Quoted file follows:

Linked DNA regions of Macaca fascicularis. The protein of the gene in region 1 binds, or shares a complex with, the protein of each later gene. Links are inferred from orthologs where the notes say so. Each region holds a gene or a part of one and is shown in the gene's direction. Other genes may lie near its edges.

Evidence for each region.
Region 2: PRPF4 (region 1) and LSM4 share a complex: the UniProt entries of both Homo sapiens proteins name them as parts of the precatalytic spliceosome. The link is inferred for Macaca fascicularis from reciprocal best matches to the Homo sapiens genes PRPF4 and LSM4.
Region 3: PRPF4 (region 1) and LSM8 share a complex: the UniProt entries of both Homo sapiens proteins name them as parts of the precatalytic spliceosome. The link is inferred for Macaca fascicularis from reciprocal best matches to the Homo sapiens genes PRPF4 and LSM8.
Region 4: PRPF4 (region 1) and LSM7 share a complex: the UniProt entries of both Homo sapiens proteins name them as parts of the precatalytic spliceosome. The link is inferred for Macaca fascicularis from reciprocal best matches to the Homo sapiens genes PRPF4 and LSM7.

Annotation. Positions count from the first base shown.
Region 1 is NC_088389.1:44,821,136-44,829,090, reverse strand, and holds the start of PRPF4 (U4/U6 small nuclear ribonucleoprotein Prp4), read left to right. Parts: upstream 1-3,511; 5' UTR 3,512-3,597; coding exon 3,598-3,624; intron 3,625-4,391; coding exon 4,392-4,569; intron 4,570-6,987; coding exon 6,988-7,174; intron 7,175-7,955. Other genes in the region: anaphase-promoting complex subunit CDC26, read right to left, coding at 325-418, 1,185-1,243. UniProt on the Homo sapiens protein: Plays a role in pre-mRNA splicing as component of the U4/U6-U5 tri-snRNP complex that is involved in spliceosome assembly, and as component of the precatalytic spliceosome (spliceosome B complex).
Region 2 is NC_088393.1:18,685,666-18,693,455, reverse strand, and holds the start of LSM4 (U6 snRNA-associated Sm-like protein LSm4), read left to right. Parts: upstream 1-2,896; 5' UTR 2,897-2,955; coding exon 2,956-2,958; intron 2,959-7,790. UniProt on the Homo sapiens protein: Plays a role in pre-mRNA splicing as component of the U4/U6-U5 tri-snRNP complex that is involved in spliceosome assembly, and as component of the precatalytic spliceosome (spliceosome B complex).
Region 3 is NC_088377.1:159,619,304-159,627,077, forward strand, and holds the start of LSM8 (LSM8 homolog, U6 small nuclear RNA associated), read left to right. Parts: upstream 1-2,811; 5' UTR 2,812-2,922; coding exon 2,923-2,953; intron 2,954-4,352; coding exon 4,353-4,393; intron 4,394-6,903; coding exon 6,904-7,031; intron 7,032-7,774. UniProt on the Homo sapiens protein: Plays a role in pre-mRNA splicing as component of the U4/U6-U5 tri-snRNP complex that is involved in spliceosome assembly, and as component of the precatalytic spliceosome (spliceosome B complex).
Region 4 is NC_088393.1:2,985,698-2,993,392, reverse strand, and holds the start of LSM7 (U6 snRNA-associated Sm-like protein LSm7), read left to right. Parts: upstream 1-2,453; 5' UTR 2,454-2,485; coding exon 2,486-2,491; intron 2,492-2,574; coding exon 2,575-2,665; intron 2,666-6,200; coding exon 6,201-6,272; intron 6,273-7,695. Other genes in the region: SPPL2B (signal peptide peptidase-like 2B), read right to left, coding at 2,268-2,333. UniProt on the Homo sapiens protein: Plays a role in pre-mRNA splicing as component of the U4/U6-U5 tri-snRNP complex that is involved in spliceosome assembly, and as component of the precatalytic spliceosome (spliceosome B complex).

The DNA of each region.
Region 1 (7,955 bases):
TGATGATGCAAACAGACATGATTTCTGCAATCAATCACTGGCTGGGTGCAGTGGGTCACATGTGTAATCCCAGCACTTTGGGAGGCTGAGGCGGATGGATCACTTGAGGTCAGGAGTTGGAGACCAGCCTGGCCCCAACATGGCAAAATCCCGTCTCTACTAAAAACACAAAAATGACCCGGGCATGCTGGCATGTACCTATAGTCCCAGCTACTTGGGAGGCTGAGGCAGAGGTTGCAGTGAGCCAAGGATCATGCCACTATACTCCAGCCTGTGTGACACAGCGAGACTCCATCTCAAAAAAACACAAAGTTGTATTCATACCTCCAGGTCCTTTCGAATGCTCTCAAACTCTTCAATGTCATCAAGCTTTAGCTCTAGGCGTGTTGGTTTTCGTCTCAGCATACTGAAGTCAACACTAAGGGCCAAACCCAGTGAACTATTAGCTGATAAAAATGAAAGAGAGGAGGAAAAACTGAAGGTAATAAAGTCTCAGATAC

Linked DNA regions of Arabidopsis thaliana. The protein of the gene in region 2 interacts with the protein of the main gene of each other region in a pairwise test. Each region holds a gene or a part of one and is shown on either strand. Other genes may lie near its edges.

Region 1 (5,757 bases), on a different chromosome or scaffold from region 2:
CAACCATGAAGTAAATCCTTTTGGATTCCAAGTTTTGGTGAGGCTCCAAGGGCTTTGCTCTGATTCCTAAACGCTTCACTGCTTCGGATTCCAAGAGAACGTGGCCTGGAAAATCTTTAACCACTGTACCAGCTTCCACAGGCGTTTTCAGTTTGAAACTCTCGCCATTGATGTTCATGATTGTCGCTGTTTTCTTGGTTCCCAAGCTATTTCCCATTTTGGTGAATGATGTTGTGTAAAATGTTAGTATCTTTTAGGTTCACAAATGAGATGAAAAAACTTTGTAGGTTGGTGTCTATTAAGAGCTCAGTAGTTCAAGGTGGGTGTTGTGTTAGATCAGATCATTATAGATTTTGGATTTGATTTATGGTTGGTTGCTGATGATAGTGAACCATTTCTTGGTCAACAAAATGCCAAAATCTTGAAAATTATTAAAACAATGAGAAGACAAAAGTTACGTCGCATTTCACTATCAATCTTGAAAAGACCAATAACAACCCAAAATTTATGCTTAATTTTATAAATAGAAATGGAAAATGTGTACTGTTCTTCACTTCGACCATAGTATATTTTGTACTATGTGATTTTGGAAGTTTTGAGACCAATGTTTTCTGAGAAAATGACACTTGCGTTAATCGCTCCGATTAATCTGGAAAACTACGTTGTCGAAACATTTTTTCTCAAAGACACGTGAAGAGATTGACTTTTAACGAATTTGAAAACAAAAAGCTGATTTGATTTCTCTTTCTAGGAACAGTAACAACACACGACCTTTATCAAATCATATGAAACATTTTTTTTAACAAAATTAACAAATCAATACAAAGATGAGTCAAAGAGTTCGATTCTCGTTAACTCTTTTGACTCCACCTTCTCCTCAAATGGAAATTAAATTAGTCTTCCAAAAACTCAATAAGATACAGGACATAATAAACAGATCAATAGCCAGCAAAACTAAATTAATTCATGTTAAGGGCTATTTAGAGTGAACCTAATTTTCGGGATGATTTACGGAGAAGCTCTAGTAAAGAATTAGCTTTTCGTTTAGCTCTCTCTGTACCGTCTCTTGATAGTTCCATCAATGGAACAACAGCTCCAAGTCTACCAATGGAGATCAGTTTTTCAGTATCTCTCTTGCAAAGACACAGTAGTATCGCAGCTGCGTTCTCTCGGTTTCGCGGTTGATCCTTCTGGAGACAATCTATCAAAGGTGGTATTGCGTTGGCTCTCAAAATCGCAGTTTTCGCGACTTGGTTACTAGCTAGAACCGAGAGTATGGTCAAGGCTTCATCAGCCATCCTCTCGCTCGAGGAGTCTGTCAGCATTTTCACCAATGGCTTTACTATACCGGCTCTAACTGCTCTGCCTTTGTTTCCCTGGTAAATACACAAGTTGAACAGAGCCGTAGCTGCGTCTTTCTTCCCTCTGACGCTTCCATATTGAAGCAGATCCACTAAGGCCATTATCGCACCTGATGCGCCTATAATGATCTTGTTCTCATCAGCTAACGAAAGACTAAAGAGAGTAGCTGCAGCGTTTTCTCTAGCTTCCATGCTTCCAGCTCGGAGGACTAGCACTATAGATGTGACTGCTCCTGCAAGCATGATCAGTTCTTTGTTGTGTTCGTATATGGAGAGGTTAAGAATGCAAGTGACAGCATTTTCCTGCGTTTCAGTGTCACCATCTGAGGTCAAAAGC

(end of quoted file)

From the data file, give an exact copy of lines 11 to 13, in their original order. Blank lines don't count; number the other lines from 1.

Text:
The DNA of each region.
Region 1 (7,955 bases):
TGATGATGCAAACAGACATGATTTCTGCAATCAATCACTGGCTGGGTGCAGTGGGTCACATGTGTAATCCCAGCACTTTGGGAGGCTGAGGCGGATGGATCACTTGAGGTCAGGAGTTGGAGACCAGCCTGGCCCCAACATGGCAAAATCCCGTCTCTACTAAAAACACAAAAATGACCCGGGCATGCTGGCATGTACCTATAGTCCCAGCTACTTGGGAGGCTGAGGCAGAGGTTGCAGTGAGCCAAGGATCATGCCACTATACTCCAGCCTGTGTGACACAGCGAGACTCCATCTCAAAAAAACACAAAGTTGTATTCATACCTCCAGGTCCTTTCGAATGCTCTCAAACTCTTCAATGTCATCAAGCTTTAGCTCTAGGCGTGTTGGTTTTCGTCTCAGCATACTGAAGTCAACACTAAGGGCCAAACCCAGTGAACTATTAGCTGATAAAAATGAAAGAGAGGAGGAAAAACTGAAGGTAATAAAGTCTCAGATAC